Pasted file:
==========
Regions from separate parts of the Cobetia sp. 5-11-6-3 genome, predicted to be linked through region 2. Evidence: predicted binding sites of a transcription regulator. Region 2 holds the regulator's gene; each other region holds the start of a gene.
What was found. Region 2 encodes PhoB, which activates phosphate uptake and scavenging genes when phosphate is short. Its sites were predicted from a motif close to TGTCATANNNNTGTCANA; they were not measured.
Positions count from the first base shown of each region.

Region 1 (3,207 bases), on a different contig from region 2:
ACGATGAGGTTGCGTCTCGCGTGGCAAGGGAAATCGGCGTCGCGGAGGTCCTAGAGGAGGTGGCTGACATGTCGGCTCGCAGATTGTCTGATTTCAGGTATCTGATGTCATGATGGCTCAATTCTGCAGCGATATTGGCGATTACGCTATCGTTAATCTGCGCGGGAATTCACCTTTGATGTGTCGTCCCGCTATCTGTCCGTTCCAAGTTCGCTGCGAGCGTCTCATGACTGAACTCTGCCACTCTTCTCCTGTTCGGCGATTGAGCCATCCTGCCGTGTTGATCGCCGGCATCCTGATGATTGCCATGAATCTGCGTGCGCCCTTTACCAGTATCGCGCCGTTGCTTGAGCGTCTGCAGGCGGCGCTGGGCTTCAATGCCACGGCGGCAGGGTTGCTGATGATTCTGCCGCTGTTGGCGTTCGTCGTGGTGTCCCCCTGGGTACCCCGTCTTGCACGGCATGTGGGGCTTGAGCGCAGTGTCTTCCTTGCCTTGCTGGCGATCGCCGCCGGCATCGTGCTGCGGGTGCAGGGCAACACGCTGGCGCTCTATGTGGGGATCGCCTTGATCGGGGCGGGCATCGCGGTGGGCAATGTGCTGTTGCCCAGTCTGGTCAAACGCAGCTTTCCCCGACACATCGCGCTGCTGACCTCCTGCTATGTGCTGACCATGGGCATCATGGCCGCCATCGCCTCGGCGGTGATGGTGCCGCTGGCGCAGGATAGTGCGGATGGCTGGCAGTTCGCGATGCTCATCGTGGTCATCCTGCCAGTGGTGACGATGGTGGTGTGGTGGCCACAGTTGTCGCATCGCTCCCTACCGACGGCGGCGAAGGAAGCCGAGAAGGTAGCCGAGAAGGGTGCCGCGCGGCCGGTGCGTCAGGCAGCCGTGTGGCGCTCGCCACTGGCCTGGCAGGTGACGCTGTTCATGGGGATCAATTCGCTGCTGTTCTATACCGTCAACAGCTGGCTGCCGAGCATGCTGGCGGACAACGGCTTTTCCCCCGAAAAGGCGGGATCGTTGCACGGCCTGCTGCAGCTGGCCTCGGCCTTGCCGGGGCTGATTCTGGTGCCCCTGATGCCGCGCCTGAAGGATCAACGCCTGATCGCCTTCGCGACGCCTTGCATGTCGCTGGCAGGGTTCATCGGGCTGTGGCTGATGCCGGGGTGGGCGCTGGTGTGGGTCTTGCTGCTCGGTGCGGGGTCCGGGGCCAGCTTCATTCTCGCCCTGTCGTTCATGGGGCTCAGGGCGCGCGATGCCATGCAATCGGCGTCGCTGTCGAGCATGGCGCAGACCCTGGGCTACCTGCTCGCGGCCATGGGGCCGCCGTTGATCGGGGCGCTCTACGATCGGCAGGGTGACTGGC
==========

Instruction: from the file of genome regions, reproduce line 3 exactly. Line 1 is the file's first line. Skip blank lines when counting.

Positions count from the first base shown of each region.